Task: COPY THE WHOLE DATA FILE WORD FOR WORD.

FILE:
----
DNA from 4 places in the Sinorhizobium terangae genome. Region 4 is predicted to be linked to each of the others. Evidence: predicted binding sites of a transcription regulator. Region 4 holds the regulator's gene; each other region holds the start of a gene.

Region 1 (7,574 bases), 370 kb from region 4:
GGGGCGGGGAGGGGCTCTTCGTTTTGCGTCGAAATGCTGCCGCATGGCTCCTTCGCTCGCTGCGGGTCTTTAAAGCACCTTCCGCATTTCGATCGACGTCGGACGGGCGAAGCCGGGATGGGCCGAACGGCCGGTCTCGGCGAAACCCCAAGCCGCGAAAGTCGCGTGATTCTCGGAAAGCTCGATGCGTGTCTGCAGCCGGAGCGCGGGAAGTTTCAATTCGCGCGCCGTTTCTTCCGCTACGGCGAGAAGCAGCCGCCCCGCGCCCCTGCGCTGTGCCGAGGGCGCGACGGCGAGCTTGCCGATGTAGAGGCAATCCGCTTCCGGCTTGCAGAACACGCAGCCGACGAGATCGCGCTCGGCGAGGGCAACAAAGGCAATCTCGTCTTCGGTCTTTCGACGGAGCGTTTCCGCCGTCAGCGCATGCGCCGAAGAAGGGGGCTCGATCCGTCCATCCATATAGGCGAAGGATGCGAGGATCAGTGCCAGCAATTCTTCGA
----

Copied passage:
DNA from 4 places in the Sinorhizobium terangae genome. Region 4 is predicted to be linked to each of the others. Evidence: predicted binding sites of a transcription regulator. Region 4 holds the regulator's gene; each other region holds the start of a gene.

Region 1 (7,574 bases), 370 kb from region 4:
GGGGCGGGGAGGGGCTCTTCGTTTTGCGTCGAAATGCTGCCGCATGGCTCCTTCGCTCGCTGCGGGTCTTTAAAGCACCTTCCGCATTTCGATCGACGTCGGACGGGCGAAGCCGGGATGGGCCGAACGGCCGGTCTCGGCGAAACCCCAAGCCGCGAAAGTCGCGTGATTCTCGGAAAGCTCGATGCGTGTCTGCAGCCGGAGCGCGGGAAGTTTCAATTCGCGCGCCGTTTCTTCCGCTACGGCGAGAAGCAGCCGCCCCGCGCCCCTGCGCTGTGCCGAGGGCGCGACGGCGAGCTTGCCGATGTAGAGGCAATCCGCTTCCGGCTTGCAGAACACGCAGCCGACGAGATCGCGCTCGGCGAGGGCAACAAAGGCAATCTCGTCTTCGGTCTTTCGACGGAGCGTTTCCGCCGTCAGCGCATGCGCCGAAGAAGGGGGCTCGATCCGTCCATCCATATAGGCGAAGGATGCGAGGATCAGTGCCAGCAATTCTTCGA